Study: Most Sderot Kids Exhibit Post-traumatic Stress Symptoms

Eli Ashkenazi
Mijal Grinberg, Haaretz Correspondents
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Eli Ashkenazi
Mijal Grinberg, Haaretz Correspondents

Between 75 percent and 94 percent of Sderot children aged 4-18 exhibit symptoms of post-traumatic stress, says Natal, the Israel Center for Victims of Terror and War.

Natal's study, set to be released in the coming days, was based on a representative sample. The study found 28 percent of adults and 30 percent of children in Sderot have post-traumatic stress disorder (PTSD). The study was conducted by Dr. Rony Berger, director of Natal's Community Services Department, and Dr. Marc Gelkopf, with the assistance of pollster Dr. Mina Tzemach.

The town of Sderot and the western Negev as a whole have been subjected to barrages of rockets launched by Palestinian militants in the Gaza Strip for over seven years.

Berger emphasizes the distinction between post-traumatic stress symptoms, such as problems sleeping and concentrating, and PTSD itself, which can interfere seriously with daily life. Berger says the study found school-age children had severe symptoms of anxiety and pointed to a correlation between parent and child anxiety.

According to Prof. Muli Lahad, the director of the Mashabim Community Stress Prevention Center at Tel Hai Academic College, evacuating children up to ages 11 or 12 without their parents will exacerbate post-traumatic symptoms.

Dalia Yosef, the director of Sderot's Hosen trauma center, says the number of children aged 1-6 identified as suffering from anxiety and in need of long-term treatment is rising. She said that as of last May, of 305 children in this age group who were identified as suffering from anxiety, only 30 percent needed long-term psychological treatment. The remainder received immediate treatment only.

In the last several months, more children have been in need of more extended care in order to prevent the development of PTSD. Since May, an additional 105 children, 70 percent of whom are now in need of extended psychological treatment, have been identified as suffering from trauma.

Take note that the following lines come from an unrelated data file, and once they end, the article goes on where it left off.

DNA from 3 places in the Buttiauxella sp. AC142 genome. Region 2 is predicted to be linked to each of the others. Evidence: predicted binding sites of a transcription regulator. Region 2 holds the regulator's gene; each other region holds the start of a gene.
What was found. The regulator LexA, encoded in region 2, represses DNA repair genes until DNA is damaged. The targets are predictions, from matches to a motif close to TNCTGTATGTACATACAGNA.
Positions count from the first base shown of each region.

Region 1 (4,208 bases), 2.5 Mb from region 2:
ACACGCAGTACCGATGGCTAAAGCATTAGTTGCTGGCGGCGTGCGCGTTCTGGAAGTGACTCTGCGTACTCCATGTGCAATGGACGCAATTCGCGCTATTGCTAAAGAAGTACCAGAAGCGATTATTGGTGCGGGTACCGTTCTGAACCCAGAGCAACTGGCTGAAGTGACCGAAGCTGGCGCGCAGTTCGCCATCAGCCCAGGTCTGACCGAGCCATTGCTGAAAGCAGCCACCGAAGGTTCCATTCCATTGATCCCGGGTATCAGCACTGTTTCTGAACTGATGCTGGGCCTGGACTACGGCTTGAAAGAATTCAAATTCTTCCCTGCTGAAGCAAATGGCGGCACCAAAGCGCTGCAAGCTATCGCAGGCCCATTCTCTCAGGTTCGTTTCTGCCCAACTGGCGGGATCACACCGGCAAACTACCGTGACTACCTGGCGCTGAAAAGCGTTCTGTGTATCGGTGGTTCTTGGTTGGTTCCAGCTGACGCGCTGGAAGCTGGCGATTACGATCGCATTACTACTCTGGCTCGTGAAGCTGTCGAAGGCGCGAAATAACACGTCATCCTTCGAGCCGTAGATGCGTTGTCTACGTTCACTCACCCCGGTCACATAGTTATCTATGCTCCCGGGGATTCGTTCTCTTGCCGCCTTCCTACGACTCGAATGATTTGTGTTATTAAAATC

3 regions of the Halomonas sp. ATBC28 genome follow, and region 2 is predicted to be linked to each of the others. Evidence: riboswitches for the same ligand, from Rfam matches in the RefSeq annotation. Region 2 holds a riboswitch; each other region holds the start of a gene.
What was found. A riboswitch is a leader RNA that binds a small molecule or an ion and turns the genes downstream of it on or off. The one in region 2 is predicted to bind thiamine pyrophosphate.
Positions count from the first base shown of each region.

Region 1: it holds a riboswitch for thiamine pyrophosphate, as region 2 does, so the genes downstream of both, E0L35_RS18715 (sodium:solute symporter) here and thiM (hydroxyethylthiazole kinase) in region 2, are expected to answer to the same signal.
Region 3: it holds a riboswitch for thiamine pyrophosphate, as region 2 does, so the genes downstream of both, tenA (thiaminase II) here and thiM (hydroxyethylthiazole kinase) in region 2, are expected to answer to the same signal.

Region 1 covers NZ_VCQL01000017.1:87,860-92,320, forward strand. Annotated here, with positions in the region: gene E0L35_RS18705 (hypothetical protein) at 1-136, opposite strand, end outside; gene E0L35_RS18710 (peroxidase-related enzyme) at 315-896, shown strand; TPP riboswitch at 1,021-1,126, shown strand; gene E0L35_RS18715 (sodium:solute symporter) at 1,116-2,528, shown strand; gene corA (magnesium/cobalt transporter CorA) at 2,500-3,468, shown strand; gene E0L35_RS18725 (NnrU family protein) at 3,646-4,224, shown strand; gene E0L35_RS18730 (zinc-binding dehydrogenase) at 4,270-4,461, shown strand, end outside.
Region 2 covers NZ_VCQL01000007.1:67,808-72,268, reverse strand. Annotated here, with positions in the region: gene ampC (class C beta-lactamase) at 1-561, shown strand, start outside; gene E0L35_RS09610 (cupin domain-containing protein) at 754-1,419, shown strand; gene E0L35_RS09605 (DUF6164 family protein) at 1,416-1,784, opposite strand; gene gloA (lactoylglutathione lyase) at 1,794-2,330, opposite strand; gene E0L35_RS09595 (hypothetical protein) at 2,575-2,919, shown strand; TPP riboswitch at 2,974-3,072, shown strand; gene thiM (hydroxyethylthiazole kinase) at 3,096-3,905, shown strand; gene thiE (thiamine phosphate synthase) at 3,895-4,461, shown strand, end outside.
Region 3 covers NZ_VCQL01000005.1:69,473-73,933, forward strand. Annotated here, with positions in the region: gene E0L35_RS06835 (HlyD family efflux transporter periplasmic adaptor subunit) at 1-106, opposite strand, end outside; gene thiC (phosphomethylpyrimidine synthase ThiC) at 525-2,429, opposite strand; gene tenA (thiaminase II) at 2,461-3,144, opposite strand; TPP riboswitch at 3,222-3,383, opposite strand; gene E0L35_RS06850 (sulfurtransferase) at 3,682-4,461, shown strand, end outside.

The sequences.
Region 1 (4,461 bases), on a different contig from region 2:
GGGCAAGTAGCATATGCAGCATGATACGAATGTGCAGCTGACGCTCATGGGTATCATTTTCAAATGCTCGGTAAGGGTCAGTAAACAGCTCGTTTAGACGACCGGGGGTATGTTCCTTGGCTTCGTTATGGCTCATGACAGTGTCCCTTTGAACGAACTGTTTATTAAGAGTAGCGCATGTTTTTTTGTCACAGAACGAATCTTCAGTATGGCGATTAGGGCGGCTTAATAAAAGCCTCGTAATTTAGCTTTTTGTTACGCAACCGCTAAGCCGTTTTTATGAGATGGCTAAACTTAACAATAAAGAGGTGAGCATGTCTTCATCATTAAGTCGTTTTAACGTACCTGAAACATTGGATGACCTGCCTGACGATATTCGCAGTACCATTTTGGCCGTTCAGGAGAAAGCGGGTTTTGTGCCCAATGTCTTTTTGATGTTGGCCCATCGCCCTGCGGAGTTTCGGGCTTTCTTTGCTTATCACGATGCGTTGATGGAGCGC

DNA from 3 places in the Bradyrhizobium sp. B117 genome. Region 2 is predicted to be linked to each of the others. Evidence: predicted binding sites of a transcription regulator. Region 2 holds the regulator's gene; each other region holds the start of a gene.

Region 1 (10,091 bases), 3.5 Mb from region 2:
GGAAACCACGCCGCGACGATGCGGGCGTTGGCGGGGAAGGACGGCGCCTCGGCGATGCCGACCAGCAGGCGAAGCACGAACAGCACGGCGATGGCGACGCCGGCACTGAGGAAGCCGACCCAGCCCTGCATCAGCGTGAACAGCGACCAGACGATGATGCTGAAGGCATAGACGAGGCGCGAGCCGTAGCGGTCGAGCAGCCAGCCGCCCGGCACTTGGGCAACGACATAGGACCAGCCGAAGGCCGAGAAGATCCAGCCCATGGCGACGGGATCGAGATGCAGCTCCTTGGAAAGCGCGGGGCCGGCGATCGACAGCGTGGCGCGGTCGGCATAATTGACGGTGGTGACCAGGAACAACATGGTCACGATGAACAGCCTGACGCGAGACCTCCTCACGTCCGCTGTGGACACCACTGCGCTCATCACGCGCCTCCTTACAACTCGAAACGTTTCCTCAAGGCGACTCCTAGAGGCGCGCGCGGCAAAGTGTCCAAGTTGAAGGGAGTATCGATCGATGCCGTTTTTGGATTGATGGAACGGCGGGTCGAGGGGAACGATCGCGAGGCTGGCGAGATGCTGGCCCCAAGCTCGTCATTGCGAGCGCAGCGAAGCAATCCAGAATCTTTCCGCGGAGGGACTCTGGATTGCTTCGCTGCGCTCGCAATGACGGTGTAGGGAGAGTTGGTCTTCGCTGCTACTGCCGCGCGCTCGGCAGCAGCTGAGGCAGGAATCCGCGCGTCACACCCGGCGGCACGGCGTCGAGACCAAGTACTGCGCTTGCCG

Yaron Ben Shimol, whose daughter Lior, 5, was injured on Friday when a Qassam rocket hit their neighbors' home while she was playing with their children, said she had been treated by a psychologist for anxiety before the incident. Lior is not alone: 120 children in Sderot are currently in long-term therapy for anxiety.

Yosef notes that some of the anxiety treatment being developed in Sderot and other communities near the border with Gaza focuses on the treatment of constant stresses, with no end in sight.

"It's a serious question - how do you treat and prevent post-traumatic stress when it is not 'post,'" she said. "We take existing models for treating stress and shape them for a situation where the threat does not pass. We work with parents on creating an environment for their child in which they continue to smile, to give love and to play, so that good, safe surroundings are created for everyone," Yosef said.

Yosef said that at Hosen, parents are given various tools to cope with anxiety, including breathing and relaxation techniques. The Sha'ar Hanegev Regional Council, meanwhile, has modified the Monopoly board game to allow players to "fire" Qassams, as a way of reducing stress. It is all aimed at dealing with the situation as a long-term, ongoing one.

Expert: Don't take the children alone

According to Prof. Muli Lahad, evacuating children up to age 11 or 12 without their parents will exacerbate post-traumatic symptoms. When children are left alone, far from their communities, they imagine horrible things happening to their families left at home, he explained. The children are left with the feeling, fed by what they hear and see from the media, that everything has been destroyed, said Lahad.

"When the whole family is evacuated, the problems are much smaller, if we are talking about a short-term evacuation for rest and recuperation," he added.

According to research done by the Mashabim center in Upper Galilee communities after the Second Lebanon War, evacuation of an area under bombardment is not the top priority for residents, as is commonly thought. Most of those surveyed viewed preparation of bomb shelters as the responsibility of local authorities they take most seriously. Next in importance, respondents viewed as caring for the elderly and disabled, and then health services.

When asked about remaining in their communities without their children, the vast majority of Galilee residents were opposed.

"People who are not really interested in the effects of the evacuation are working thoughtlessly, and do not understand the price," said Lahad, who as a resident of Kiryat Shmona, lived the question himself.